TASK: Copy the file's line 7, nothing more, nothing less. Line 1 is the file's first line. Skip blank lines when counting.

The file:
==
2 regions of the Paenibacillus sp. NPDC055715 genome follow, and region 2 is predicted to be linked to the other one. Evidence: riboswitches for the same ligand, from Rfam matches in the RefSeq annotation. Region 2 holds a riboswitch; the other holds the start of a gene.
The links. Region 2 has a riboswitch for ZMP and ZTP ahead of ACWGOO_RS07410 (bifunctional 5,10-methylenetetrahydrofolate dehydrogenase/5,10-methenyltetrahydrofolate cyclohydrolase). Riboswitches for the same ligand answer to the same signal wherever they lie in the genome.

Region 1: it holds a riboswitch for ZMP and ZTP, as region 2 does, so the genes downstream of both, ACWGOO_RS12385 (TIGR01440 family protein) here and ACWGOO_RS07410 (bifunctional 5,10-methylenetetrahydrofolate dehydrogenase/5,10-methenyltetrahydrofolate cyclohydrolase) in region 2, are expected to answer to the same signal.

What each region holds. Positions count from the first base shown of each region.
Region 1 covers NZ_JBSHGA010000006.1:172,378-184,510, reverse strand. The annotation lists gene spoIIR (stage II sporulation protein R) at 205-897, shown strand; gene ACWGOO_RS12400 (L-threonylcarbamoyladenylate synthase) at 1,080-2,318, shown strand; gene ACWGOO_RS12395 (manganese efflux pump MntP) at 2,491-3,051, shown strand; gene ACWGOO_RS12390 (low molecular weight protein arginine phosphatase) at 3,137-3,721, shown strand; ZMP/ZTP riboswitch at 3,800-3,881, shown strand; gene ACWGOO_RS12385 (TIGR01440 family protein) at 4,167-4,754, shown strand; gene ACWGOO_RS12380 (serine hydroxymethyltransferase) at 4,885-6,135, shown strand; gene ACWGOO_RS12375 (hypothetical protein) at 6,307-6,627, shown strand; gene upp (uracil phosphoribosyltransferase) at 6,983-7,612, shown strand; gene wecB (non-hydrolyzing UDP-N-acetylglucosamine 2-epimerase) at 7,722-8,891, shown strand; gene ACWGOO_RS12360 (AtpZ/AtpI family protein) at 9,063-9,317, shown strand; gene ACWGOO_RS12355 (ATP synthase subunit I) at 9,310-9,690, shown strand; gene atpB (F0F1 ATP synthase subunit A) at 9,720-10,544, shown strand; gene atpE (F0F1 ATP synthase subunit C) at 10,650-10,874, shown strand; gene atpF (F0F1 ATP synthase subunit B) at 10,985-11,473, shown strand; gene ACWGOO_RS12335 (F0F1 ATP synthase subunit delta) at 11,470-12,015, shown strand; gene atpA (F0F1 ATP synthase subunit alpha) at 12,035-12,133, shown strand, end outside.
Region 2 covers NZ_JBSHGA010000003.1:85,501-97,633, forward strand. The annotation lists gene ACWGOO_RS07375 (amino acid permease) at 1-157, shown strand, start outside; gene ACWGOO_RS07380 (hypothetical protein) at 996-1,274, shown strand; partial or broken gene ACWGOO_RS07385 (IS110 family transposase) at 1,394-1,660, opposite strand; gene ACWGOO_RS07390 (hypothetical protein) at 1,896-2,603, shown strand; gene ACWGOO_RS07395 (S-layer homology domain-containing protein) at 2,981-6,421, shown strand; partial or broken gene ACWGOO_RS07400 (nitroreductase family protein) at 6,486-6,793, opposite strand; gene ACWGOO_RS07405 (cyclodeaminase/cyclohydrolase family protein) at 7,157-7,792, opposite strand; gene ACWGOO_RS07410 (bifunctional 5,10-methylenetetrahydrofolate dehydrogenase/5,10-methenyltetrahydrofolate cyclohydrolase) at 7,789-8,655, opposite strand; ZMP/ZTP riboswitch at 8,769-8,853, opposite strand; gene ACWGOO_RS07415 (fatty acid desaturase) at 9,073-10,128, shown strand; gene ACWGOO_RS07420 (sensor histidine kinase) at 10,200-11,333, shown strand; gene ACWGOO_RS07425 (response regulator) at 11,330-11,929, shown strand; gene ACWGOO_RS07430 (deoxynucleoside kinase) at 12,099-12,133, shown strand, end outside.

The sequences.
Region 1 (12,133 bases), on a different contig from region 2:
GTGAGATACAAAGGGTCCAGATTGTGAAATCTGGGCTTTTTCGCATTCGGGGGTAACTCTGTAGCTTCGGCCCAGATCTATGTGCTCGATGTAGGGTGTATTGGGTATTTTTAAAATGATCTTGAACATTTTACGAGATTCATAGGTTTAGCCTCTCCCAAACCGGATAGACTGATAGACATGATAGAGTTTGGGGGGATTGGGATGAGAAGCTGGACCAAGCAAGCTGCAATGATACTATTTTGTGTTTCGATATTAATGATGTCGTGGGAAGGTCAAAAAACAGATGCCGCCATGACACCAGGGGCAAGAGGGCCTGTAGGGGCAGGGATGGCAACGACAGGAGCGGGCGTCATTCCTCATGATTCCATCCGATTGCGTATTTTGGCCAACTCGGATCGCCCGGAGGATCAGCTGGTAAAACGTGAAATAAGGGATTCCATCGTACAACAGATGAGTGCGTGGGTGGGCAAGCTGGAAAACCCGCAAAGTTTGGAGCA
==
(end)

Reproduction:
The sequences.